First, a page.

Being a linguiphile, the parallels of this named month are not lost on me. What may May bring? Mayday, may(be)(to)day… Thanks to Mirriam Webster online, the month meets its lingual ambiguity with both explanation and question:
Definition of MAY
- a archaic : have the ability to
- b : have permission to <you may go now> : be free to <a rug on which children may sprawl — C. E. Silberman> —used nearly interchangeably with can
- c —used to indicate possibility or probability <you may be right> <things you may need> ; sometimes used interchangeably with can slipups that mayhappen from time to time — Jessica Mitford> ; sometimes used where might would be expected <you may think from a little distance that the country was solid woods — Robert Frost>
Sitting down for our monthly date, I would take a deep breath in and out. I find myself doing this prior to most purposeful tasks lately: similar to the release and preparation I would take when first stepping onto my yoga mat, or before pressing off my back foot for a long run, or when sitting down to write. Let’s maximize our time together, and I will maximize my lung capacity and neural oxygenation, all the better to converse with you, my dear. I find that others interpret deep breathing as problematic, as sighing, as though something is wrong. I assure you, for me, this is not the case. It is a resetting and a cleansing, so that I can come to the task cleared of the prior one. How do you find yourself instinctually or purposefully being present for the activities which mean the most to you? Perhaps do that now, whether it’s writing down what’s on your mind to get to later, or breathing with me, or taking five minutes to walk around the block before we sit down. Now let’s get started.
Gulping my first step and widening my eyes in ridiculous fear, I would admit that later this year, I turn 30. I have an incredible group of friends who are entertaining my Sex & the City-style freak-out over this impending age, and we are renting a house on Lake Michigan and spending quality time talking about the deep stuff, the superficial stuff, and everything in between. Just the planning of this trip has made me so grateful for these incredible people, their friendship, and a life that makes this all possible.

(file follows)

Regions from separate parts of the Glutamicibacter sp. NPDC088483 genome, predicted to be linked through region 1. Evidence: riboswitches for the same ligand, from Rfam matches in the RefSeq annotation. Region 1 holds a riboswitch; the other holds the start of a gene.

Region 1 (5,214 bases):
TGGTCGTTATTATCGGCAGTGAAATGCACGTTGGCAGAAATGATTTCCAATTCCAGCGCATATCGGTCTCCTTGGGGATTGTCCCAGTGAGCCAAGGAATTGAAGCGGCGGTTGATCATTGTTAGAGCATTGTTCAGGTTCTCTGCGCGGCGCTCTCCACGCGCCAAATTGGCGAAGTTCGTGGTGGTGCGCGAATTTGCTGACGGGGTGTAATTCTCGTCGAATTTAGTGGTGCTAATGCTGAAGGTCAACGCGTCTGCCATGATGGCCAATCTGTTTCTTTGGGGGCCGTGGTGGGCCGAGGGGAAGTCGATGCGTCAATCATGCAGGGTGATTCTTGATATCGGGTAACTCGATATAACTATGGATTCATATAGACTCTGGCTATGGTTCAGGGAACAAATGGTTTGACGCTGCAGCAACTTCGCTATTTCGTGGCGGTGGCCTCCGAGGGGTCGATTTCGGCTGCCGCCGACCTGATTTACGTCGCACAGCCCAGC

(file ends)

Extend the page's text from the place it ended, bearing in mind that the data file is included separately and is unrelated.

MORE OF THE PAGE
Already thinking about tomorrow’s chai, I would share that I am about to do some serious work at the Denver Annual Meeting: presenting a motion at the Thursday Business Meeting, having lunch with my summer integration student, joining the Division of Education Student Issues Section as Co-Chair, putting final edits on a new graduate section of the student report, hosting a pro-choice happy hour with Nursing Students for Choice, working the NSFC table at the Exhibit Hall, attending the Yale alumni reception, attending the Michigan alumni reception, attending the National Health Service Corps (NHSC) reception, attending a social media gathering, bidding on the auction items for the midwife Political Action Campaign (PAC), and getting down with my bad self at the awards dinner and celebration Friday night. Then I fly to Detroit for my partner’s family reunion very early Saturday morning – life never stops!
Reflecting happily, I would tell you that the other night, I attended my first feminist book group. The group was diverse, opinionated, strong, hilarious, and great. We read Gaga Feminism by J. Jack Halberstam. I thought some important points about questions on gender and the roles of feminism were brought up in the book, but that it missed some key links between ideas. Some in the group hated the book, others loved all of it, and still others struggled with some of the more radical ideas it brought forth. I really enjoyed the conversation and people. I have never been involved in a book group, and am really looking forward to the next meeting, which is a potluck and book selection evening. If you have ideas of what I should bring up, let me know!
Thanks to a friend who made a new year’s resolution to send five random gifts to five random people, I received Ruth Ozeki’s A Tale for the Time Being, which (so far) is an incredibly intricate parallel tale of one woman’s work to write her memoir while reading another woman’s memoir. I’m finding it a bit reminiscent of Anita Shreve’s The Weight of Water, which I also experienced deeply and emotionally. When it comes to discussing time, and life, and our existence and purpose and interaction with each other, I struggle with keeping my emotions under control. Reading about these topics gives a safe space to read others’ thoughts, but sometimes I walk away at the weight of it all, without my own resolution. Such is the beauty of fiction and nonfiction and our own reality crossover. Would love to chat more about this…